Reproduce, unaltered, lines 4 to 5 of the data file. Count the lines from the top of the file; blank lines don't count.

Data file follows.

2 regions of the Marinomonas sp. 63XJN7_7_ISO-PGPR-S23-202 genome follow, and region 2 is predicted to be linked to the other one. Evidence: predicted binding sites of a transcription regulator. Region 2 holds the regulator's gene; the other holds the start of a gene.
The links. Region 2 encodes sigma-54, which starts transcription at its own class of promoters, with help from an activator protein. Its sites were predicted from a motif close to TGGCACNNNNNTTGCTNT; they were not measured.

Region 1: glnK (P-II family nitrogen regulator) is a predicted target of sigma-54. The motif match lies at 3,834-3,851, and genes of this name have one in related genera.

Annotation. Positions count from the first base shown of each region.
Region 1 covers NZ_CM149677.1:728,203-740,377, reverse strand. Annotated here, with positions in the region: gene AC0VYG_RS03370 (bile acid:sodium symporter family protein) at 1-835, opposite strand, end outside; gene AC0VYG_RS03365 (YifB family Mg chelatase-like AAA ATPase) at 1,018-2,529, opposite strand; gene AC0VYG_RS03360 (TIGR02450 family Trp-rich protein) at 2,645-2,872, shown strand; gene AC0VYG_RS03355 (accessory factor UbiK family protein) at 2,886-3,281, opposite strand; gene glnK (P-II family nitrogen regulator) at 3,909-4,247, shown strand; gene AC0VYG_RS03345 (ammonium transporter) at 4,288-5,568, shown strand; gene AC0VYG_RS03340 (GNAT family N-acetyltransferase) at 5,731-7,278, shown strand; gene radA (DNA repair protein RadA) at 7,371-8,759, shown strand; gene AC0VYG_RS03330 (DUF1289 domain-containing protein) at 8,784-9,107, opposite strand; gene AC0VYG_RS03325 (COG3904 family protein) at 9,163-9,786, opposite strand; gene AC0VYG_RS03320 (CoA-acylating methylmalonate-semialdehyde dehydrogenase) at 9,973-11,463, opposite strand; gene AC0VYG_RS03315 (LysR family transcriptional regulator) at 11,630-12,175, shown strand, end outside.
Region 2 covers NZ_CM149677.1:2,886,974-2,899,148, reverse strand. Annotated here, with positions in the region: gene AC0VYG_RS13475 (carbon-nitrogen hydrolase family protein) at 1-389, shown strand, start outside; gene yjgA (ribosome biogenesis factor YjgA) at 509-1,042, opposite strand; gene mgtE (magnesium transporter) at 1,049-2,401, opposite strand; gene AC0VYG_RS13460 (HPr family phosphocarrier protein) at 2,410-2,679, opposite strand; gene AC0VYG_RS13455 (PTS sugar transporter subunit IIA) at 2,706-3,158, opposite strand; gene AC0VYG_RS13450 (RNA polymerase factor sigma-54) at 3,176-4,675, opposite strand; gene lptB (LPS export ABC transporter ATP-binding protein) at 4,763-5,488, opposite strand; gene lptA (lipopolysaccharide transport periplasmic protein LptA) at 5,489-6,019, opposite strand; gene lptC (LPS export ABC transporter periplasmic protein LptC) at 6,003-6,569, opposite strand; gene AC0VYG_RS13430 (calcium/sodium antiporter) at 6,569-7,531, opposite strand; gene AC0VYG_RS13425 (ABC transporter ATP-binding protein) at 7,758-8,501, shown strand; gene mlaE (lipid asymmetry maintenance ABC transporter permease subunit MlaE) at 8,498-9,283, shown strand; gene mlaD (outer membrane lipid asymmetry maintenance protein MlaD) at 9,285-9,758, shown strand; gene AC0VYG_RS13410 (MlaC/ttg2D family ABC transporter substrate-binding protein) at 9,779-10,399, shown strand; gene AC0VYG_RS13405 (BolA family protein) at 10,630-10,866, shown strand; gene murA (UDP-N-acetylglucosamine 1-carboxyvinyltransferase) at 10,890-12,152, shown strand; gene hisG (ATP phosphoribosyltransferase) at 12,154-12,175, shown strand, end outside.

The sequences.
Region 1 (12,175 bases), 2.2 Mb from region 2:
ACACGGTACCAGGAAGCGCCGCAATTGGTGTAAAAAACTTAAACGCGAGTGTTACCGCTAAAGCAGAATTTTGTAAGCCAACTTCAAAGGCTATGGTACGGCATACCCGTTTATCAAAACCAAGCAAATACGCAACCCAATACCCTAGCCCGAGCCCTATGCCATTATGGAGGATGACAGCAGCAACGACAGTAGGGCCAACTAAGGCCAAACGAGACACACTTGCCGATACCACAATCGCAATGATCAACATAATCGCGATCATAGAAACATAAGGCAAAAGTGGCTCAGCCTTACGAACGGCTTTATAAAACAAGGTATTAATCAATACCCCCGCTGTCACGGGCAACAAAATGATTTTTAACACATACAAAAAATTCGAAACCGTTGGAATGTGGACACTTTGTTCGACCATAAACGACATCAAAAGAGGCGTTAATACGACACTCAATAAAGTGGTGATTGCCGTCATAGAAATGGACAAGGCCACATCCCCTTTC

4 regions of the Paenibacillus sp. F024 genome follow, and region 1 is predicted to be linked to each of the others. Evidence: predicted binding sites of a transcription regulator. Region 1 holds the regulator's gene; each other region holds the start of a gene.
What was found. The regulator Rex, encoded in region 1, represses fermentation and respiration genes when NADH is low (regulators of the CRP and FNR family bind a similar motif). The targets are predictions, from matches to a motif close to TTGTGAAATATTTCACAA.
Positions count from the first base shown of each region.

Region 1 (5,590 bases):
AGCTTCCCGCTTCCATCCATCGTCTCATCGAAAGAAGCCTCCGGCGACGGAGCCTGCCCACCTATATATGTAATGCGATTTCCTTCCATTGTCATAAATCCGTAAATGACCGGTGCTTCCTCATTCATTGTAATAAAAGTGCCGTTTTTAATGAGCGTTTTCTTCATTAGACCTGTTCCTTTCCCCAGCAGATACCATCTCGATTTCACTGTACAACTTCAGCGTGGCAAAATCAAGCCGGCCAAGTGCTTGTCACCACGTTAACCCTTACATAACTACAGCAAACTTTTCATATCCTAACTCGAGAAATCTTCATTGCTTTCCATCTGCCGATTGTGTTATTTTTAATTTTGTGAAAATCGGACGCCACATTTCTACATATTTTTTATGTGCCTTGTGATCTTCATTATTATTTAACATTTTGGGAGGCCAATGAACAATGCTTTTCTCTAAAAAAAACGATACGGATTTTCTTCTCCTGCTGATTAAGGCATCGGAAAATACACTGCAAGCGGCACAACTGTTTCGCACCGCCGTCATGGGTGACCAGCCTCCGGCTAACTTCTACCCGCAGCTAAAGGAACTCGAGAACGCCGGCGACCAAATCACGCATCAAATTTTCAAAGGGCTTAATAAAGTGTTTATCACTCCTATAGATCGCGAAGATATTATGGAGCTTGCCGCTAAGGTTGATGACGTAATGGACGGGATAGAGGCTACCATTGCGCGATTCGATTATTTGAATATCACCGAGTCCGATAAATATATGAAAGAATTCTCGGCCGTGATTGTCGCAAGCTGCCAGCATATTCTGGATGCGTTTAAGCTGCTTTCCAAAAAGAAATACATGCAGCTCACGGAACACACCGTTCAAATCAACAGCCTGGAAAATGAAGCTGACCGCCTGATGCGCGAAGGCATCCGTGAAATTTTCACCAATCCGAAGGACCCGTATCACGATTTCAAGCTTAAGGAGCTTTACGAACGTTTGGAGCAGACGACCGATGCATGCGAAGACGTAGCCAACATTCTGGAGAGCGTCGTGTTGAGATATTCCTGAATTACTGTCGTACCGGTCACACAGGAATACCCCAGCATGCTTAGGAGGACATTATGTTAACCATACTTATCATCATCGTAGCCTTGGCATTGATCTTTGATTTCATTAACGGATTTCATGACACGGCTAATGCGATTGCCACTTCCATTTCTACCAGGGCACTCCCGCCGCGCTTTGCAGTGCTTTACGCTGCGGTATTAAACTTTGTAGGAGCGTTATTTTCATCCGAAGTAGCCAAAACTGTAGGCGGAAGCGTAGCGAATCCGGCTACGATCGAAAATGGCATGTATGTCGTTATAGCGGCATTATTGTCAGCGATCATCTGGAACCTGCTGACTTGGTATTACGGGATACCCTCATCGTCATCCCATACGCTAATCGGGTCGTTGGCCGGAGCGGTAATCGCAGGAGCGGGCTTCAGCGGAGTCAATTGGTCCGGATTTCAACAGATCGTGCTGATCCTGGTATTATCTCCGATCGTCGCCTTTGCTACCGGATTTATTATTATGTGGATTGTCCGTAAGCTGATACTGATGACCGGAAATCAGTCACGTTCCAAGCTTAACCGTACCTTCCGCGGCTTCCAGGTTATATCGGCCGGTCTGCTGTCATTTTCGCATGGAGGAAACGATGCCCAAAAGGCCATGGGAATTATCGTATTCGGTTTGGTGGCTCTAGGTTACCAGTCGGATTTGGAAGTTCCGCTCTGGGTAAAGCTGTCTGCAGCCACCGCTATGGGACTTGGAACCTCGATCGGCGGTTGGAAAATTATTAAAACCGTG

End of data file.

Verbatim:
Annotation. Positions count from the first base shown of each region.
Region 1 covers NZ_CM149677.1:728,203-740,377, reverse strand. Annotated here, with positions in the region: gene AC0VYG_RS03370 (bile acid:sodium symporter family protein) at 1-835, opposite strand, end outside; gene AC0VYG_RS03365 (YifB family Mg chelatase-like AAA ATPase) at 1,018-2,529, opposite strand; gene AC0VYG_RS03360 (TIGR02450 family Trp-rich protein) at 2,645-2,872, shown strand; gene AC0VYG_RS03355 (accessory factor UbiK family protein) at 2,886-3,281, opposite strand; gene glnK (P-II family nitrogen regulator) at 3,909-4,247, shown strand; gene AC0VYG_RS03345 (ammonium transporter) at 4,288-5,568, shown strand; gene AC0VYG_RS03340 (GNAT family N-acetyltransferase) at 5,731-7,278, shown strand; gene radA (DNA repair protein RadA) at 7,371-8,759, shown strand; gene AC0VYG_RS03330 (DUF1289 domain-containing protein) at 8,784-9,107, opposite strand; gene AC0VYG_RS03325 (COG3904 family protein) at 9,163-9,786, opposite strand; gene AC0VYG_RS03320 (CoA-acylating methylmalonate-semialdehyde dehydrogenase) at 9,973-11,463, opposite strand; gene AC0VYG_RS03315 (LysR family transcriptional regulator) at 11,630-12,175, shown strand, end outside.